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Floor Mouse

June 28th, 2018
tech  [html]
Update 2018-07-20: my wrists have calmed down some and I'm worried about hurting my knee, so I've switched to mousing lefty but still "clicking" by using keys on the keyboard.

I've been having wrist issues that seem to be especially bad when using the mouse, so I decided to try using the mouse with my toes. There have been various attempts to make special-purpose mice for use with your feet, but I figured a good place to start was with the mouse I already have:

Here's what I needed to do:

  1. Make a way to click from the keyboard. I set xbindkeys up so that Print Screen / Scroll Lock / Break are the left / middle / right mouse buttons.

    For press-and-hold, like with click+drag, I couldn't get xbindkeys to properly handle Release, so when I held down a key I got press-release in quick succession. Someone else seems to have had the same problem (stack overflow) and I decided to deal with it by mapping F11 to mousedown and F12 to mouseup, all for the left mouse button which is the only one I need to click and drag with.

    For the scroll wheel I decided Home / End was nice since they're right next to Page Up / Page Down and I don't use them normally. Having keys for small scroll movements is wonderful regardless of the rest of this setup.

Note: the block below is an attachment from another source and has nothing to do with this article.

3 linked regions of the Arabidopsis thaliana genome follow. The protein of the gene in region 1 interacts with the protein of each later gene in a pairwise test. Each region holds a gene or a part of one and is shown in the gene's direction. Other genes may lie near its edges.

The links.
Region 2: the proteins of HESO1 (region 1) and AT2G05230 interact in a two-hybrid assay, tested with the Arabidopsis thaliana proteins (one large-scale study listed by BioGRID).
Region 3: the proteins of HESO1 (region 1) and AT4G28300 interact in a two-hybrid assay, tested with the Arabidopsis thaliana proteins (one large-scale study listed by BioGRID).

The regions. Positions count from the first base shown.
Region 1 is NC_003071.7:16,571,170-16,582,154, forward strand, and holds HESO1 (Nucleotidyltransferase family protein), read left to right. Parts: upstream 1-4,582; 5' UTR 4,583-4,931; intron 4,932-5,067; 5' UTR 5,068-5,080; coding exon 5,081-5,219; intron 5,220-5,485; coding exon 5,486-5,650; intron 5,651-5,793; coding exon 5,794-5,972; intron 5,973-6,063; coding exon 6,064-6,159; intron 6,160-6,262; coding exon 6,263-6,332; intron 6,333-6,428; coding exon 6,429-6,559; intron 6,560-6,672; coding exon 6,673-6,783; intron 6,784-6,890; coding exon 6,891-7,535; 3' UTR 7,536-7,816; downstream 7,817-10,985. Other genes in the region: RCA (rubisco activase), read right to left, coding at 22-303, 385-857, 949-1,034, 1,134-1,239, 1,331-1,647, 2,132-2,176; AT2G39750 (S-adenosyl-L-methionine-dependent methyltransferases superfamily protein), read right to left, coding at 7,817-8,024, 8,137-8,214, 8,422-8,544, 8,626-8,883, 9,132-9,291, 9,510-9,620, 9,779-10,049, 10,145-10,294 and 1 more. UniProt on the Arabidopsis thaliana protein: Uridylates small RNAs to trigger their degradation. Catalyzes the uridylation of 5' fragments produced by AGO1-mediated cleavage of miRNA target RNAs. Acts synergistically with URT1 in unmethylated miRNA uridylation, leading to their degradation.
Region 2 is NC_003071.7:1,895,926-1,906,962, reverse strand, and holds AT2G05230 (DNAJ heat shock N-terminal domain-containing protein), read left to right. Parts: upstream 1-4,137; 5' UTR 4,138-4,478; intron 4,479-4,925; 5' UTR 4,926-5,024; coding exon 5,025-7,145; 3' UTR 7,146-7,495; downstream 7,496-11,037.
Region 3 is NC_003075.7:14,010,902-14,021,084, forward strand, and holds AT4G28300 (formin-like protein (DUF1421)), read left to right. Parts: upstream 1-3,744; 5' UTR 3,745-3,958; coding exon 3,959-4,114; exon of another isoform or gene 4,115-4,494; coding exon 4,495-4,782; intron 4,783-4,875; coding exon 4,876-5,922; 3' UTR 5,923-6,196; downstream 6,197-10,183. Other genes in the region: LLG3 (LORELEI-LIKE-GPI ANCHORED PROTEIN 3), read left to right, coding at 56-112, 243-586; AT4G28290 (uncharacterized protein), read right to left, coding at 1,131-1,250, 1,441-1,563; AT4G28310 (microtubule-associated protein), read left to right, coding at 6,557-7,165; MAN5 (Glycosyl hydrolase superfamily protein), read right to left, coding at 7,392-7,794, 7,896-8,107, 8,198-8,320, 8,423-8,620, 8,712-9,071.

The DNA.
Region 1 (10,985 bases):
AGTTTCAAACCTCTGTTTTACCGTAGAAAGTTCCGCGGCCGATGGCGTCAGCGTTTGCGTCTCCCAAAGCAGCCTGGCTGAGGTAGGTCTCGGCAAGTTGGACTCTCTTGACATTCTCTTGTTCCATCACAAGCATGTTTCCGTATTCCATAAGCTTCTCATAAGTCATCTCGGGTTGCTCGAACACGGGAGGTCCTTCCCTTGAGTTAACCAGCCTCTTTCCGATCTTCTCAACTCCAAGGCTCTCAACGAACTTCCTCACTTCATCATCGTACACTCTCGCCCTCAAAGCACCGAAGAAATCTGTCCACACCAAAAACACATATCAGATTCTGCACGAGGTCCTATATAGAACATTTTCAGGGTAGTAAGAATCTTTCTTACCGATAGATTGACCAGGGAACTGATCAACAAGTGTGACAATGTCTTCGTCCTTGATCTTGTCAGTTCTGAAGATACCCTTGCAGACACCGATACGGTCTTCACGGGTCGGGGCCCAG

My ~/.xbindkeysrc looks like:

    "xdotool click 1"
      Print
    
    "xdotool click 1"
      Insert
    
    "xdotool mousedown 1"
      F11
    
    "xdotool mouseup 1"
      F12
    
    "xdotool click 2"
      Scroll_Lock
    
    "xdotool click 3"
      Pause
    
    "xdotool click 4"
      Home
    
    "xdotool click 5"
      End
    
  2. Make a way not to click from the mouse. As hard as intentionally clicking mouse buttons with your toes is, not accidentally clicking is just as hard. I turned off all the buttons with:

    xinput set-button-map \
      "Logitech USB Optical Mouse" \
      0 0 0 0 0 0 0 0 0 0 0 0
    

Long term this would have me worried about my knees, since I do also have occasional knee issues. I'm trying to deal with this by (a) mostly using my toes and not my whole foot and (b) switching back to hand mousing some once my wrists are feeling better.

(Looking at other ways of using your feet for mousing, like the flip flop mouse, boomer mouse, or this homemade one, none of them seem to take advantage of how agile toes are. They're all whole-foot devices.)

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